Images of the Atomic Bombing, 1945~2003, Part 2
Jun. 26, 2010
Sky of Hiroshima
by Masami Nishimoto, Senior Staff Writer
In the summer of 2003, the Hiroshima Peace and Culture Foundation obtained 226 photographs from the U.S. National Archives which show the devastation caused by the atomic bombing. The photos the American forces took in their investigation of the effects of the bombing are witnesses that convey the tragedy of that time. This series [originally published in July and August 2003] traces the reality of the atomic bombing through some of these images.
The lonely taste of her mother
This photograph shows downtown Hiroshima from the east, in the aftermath of the atomic bombing. This angle has not yet been seen in other images that have been made public. The Atomic Bomb Dome is at the top right. Stretching vertically through the center is the 100-meter-wide fire lane that later become Peace Memorial Boulevard. The old Hirataya River runs horizontally and crosses the fire lane. Now filled in, the former river area accommodates Namiki-dori Street and other spots popular with young people. At this site was also born one of the representative A-bomb poems, "Sky of Hiroshima." The poet dug up the remains of her mother and younger brother here, and saw her father pass away soon after.
"Sky of Hiroshima" is included in many anthologies of A-bomb poems. Actress Sayuri Yoshinaga recited the poem on a CD entitled "The Second Movement" and this CD sold 300,000 copies. The poem first appeared in December 1950 under the pen name "Yukiko Hayashi" while Japan was still occupied by the Allied Powers.
"In those days, if you criticized the bombing, you would be labeled anti-American or a Communist. When I was asked by Mr. Toge to write a poem, I used that pseudonym so my brother and others wouldn't know that I was the author."
Sachiko Kawamura, 74--Kajitani was her maiden name--lowered her voice as if confiding a secret. She now lives alone in Tokyo and has four children and six grandchildren. "What I described in the poem is still too painful to tell my family. So I have gone on with my life, just trying to forget." In the corner of a café located in the bustle of a railroad station, she spoke more quietly still.
She met Sankichi Toge, the poet, several times at church and other places. He died in 1953 at the age of 36. His kind nature appealed to her and she showed him an untitled poem she had written in one sitting on the wrapping paper for a cake box. Mr. Toge decided to publish it in an anthology that he was editing called "Our Poems." He also included Ms. Kawamura's poem in "From Beneath the A-bomb Cloud," another book he compiled two years later with Tomoe Yamashiro.
"Sky of Hiroshima" begins the day after the atomic bombing.
That night I slept in the open
The next morning, I finally made it to the shelter
But only my father was there
Mommy and Yu-chan died…
Ms. Kawamura was 16 years old at the time, and attending Yamanaka Girls' High School (today's Fukuyama High School, affiliated to Hiroshima University). She was exposed to the atomic bomb at a factory in Nishi Ward, her assigned workplace. Her father Soichi, then 53, was a dentist. The family of four lived in Tanaka-machi, Naka Ward, but their house was included in the dismantling project to create a fire lane so they moved to Shimo-Nagarekawa, Naka Ward. Her father thought that the new house, further away from the weapons depot, although closer to downtown, would be less likely to suffer in the event of an air raid.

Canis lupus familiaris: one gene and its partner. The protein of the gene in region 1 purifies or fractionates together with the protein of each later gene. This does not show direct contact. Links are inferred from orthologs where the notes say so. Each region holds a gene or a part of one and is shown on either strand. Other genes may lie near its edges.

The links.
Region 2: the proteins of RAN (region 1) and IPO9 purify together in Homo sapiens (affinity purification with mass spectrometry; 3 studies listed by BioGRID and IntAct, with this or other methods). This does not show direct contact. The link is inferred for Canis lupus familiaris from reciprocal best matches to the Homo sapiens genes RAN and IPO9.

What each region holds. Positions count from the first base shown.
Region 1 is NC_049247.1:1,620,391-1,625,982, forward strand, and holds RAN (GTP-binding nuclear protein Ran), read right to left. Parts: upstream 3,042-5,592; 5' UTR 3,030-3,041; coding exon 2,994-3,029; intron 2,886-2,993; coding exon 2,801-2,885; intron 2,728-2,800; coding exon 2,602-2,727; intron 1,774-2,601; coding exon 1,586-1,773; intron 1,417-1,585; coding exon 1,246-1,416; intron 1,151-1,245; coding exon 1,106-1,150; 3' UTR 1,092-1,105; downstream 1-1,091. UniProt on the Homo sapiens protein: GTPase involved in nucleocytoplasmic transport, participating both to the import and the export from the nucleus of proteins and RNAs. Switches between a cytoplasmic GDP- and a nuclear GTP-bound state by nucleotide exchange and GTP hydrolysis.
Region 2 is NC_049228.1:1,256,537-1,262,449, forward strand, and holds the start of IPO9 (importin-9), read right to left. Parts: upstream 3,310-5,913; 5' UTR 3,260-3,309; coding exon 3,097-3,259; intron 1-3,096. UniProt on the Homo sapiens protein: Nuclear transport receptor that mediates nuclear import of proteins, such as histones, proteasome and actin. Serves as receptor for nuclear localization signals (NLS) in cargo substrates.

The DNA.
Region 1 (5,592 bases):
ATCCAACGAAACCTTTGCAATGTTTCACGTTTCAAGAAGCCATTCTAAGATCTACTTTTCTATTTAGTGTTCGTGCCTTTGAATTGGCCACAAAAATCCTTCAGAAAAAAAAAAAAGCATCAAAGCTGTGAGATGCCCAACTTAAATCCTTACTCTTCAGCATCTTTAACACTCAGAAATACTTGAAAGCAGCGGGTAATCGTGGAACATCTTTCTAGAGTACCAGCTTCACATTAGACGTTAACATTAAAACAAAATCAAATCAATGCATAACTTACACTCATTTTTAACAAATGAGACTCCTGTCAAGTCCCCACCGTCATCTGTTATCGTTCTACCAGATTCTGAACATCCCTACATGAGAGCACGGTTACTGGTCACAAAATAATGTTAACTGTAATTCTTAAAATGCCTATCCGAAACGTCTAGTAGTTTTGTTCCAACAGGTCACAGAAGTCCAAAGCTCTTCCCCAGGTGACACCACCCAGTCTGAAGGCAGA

However, the atomic bomb devoured the whole delta area. Her mother Shizu, then 46, and younger brother Yuichi, then 13, were trapped under the fallen house and consumed by the flames. Soichi alone crawled out. Two days later, the father and daughter dug through the scorched ground with a hoe in search of their loved ones.
Daddy squats down, and digs with his hands
Suddenly, his voice weak with exhaustion, he points
I throw the hoe aside
And dig at the spot with my hands
The tiles have grown warm in the sun
And we dig
With a grim and quiet intent
When I squeezed it
White powder danced in the wind
When I put it in my mouth
The unbearable sorrow
Began to rise in my father and I
Screaming, and picking up bones
And putting them into the candy box
Where they made a rustle
"I was so desperately sad," Ms. Kawamura recalled. "I put her bone in my mouth, wishing I could be with her. My father blamed himself…" Purple spots then broke out on his body, a symptom of acute radiation sickness, and spread. He died on September 1.
In her poem, Ms. Kawamura depicted her father's last breaths, but in reality, she wasn't by his side at that moment. She was on her way to an army facility, where another brother had been stationed, to tell him that their father had taken a sudden turn for the worse.
After "Sky of Hiroshima" was published, she was buffeted by the postwar chaos. In retrospect, the peace movement itself was in disarray. She quit writing poetry and moved to Tokyo. After getting married, her health suffered from the aftereffects of the bombing. This is why she said: "I have gone on with my life, just trying to forget."
With wars and conflicts continuing in many parts of the world, Ms. Kawamura is stirred by the desire to write more about her experience of the atomic bombing, which she has not fully described in her poems.
"If the survivors remain silent," she said, "those lacking in imagination may use nuclear weapons again." In a determined tone, she added, "Only after I've finished writing about that day do I want to die."
(Originally published on July 30, 2003)